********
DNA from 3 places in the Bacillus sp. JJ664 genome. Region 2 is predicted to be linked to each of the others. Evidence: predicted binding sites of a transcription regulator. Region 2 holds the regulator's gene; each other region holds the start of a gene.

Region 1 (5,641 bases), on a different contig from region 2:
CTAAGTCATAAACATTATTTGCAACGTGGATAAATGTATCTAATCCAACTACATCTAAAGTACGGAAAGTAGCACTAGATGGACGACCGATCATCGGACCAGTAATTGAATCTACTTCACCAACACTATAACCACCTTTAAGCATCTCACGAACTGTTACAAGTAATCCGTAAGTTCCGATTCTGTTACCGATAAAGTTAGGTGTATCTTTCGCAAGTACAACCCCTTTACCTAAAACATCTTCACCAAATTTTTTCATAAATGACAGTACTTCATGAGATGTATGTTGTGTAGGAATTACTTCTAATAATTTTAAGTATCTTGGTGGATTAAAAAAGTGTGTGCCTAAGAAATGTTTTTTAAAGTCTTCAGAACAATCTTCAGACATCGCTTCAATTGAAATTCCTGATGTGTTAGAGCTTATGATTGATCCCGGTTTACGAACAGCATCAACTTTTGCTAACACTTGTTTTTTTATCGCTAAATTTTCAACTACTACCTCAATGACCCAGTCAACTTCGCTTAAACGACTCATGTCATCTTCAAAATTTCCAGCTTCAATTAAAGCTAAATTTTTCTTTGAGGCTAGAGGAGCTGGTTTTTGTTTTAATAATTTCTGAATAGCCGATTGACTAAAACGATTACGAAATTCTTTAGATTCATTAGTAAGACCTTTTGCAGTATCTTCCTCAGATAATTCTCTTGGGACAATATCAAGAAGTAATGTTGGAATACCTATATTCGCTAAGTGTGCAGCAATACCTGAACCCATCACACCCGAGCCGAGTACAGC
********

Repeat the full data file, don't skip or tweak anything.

DNA from 3 places in the Bacillus sp. JJ664 genome. Region 2 is predicted to be linked to each of the others. Evidence: predicted binding sites of a transcription regulator. Region 2 holds the regulator's gene; each other region holds the start of a gene.

Region 1 (5,641 bases), on a different contig from region 2:
CTAAGTCATAAACATTATTTGCAACGTGGATAAATGTATCTAATCCAACTACATCTAAAGTACGGAAAGTAGCACTAGATGGACGACCGATCATCGGACCAGTAATTGAATCTACTTCACCAACACTATAACCACCTTTAAGCATCTCACGAACTGTTACAAGTAATCCGTAAGTTCCGATTCTGTTACCGATAAAGTTAGGTGTATCTTTCGCAAGTACAACCCCTTTACCTAAAACATCTTCACCAAATTTTTTCATAAATGACAGTACTTCATGAGATGTATGTTGTGTAGGAATTACTTCTAATAATTTTAAGTATCTTGGTGGATTAAAAAAGTGTGTGCCTAAGAAATGTTTTTTAAAGTCTTCAGAACAATCTTCAGACATCGCTTCAATTGAAATTCCTGATGTGTTAGAGCTTATGATTGATCCCGGTTTACGAACAGCATCAACTTTTGCTAACACTTGTTTTTTTATCGCTAAATTTTCAACTACTACCTCAATGACCCAGTCAACTTCGCTTAAACGACTCATGTCATCTTCAAAATTTCCAGCTTCAATTAAAGCTAAATTTTTCTTTGAGGCTAGAGGAGCTGGTTTTTGTTTTAATAATTTCTGAATAGCCGATTGACTAAAACGATTACGAAATTCTTTAGATTCATTAGTAAGACCTTTTGCAGTATCTTCCTCAGATAATTCTCTTGGGACAATATCAAGAAGTAATGTTGGAATACCTATATTCGCTAAGTGTGCAGCAATACCTGAACCCATCACACCCGAGCCGAGTACAGC